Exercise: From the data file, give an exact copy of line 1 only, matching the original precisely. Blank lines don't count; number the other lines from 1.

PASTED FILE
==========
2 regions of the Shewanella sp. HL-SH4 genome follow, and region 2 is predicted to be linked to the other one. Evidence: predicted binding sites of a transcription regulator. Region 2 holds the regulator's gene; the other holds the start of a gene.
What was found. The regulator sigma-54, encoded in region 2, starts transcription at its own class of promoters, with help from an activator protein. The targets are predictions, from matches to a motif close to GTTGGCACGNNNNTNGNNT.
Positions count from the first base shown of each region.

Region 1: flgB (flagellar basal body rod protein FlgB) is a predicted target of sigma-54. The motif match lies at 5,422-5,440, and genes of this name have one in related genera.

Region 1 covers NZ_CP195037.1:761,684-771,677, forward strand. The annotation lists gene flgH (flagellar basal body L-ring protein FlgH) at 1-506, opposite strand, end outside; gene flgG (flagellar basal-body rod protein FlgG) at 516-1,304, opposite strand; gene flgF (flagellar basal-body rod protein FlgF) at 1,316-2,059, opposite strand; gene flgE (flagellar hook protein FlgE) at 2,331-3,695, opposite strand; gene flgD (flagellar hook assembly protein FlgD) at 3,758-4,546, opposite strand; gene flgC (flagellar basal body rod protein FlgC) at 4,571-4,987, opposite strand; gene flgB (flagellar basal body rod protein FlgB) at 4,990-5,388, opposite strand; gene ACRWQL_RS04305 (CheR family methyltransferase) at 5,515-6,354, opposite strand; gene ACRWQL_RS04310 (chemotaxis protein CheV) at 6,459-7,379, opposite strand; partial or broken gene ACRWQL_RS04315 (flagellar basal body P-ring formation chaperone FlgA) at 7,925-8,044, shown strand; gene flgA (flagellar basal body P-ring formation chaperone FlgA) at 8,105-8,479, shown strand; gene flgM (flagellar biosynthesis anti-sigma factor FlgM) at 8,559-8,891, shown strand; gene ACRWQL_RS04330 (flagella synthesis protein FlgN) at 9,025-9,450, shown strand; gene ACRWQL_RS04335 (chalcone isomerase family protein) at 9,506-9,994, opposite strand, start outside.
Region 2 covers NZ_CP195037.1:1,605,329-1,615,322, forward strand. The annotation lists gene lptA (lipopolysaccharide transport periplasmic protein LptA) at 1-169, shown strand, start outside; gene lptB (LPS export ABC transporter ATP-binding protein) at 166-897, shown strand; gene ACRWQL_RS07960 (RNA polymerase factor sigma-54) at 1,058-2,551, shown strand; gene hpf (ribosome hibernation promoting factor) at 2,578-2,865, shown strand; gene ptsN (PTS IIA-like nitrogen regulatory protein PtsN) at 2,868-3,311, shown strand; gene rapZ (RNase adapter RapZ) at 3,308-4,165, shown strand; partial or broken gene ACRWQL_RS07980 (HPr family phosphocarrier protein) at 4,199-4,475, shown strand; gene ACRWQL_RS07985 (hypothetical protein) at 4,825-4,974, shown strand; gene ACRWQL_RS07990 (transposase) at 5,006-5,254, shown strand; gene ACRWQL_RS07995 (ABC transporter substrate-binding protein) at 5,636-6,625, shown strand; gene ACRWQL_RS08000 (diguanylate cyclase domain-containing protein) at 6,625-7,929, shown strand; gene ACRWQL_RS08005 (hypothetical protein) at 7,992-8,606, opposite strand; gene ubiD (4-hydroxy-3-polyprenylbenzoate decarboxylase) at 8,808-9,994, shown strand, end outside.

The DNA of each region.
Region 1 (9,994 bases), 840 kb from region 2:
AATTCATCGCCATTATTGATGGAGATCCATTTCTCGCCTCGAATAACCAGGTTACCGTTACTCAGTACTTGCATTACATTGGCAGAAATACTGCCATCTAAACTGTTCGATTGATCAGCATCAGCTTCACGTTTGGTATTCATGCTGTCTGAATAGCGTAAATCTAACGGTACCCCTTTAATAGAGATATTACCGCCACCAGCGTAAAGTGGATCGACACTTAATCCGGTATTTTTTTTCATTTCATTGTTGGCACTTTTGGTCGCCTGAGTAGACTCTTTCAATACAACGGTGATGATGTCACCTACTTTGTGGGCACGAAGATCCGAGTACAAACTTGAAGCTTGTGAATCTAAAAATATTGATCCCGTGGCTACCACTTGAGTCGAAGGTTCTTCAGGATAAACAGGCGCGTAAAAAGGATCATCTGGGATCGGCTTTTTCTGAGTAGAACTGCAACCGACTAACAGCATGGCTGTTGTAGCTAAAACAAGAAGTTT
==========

2 regions of the Shewanella sp. HL-SH4 genome follow, and region 2 is predicted to be linked to the other one. Evidence: predicted binding sites of a transcription regulator. Region 2 holds the regulator's gene; the other holds the start of a gene.